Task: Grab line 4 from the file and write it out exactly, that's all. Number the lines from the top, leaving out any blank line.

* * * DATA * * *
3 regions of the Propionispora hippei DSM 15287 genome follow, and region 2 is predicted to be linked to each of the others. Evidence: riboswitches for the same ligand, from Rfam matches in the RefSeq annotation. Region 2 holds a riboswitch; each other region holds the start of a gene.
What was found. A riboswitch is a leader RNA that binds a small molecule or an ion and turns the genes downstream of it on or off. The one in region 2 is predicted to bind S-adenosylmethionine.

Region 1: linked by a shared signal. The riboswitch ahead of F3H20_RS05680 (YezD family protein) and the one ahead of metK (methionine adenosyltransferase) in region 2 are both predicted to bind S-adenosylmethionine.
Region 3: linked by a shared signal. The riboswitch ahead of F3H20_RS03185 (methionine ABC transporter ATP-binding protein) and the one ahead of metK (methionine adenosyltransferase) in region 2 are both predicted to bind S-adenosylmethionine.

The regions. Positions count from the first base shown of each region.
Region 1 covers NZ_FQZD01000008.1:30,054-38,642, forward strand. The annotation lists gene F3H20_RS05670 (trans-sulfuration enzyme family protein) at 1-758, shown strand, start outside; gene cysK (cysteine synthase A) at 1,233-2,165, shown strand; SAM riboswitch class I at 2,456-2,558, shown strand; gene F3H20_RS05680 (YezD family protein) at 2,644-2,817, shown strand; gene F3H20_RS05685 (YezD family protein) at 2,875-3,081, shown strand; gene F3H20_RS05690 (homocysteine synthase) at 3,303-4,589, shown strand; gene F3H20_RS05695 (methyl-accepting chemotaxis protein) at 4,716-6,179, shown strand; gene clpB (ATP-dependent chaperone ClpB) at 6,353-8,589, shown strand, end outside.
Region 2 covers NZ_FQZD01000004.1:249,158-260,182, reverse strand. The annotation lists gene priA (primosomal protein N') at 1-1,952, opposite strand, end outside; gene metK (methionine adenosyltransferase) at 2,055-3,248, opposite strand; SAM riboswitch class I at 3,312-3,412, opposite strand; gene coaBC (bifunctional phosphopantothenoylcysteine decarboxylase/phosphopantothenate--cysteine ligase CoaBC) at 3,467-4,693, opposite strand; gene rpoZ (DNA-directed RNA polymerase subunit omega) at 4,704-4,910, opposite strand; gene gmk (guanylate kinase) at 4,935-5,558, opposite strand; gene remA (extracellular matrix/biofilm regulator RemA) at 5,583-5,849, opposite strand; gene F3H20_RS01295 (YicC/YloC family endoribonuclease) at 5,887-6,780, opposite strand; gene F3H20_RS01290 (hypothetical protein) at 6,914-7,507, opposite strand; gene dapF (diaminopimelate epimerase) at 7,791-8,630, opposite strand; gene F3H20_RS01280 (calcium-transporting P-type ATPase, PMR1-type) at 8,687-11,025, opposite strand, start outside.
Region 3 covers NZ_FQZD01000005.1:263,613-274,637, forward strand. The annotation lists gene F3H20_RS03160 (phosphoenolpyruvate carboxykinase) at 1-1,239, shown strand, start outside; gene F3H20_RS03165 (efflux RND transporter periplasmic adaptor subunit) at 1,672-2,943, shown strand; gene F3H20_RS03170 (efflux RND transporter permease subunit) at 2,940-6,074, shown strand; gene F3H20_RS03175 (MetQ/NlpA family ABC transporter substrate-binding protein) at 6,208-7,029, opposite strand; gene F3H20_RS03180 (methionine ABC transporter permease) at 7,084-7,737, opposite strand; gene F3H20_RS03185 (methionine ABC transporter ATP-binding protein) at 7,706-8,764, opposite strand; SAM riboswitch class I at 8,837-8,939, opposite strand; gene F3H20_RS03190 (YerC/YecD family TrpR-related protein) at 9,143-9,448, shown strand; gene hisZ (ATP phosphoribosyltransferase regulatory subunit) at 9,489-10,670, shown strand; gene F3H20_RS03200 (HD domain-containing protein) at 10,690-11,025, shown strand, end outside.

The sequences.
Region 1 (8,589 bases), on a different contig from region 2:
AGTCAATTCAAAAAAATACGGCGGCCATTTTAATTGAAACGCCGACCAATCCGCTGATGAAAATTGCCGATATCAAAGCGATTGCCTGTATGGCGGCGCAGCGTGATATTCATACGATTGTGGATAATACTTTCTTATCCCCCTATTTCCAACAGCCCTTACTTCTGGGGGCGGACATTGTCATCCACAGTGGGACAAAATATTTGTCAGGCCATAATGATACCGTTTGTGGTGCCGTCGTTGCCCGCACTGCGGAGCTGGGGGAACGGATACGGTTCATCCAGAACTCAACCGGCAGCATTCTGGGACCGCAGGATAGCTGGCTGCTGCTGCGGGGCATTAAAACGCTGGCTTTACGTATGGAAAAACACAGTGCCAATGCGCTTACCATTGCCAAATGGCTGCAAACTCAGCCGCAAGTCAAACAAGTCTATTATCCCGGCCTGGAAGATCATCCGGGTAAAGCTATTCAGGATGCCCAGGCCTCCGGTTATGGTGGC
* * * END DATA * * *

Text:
Region 3: linked by a shared signal. The riboswitch ahead of F3H20_RS03185 (methionine ABC transporter ATP-binding protein) and the one ahead of metK (methionine adenosyltransferase) in region 2 are both predicted to bind S-adenosylmethionine.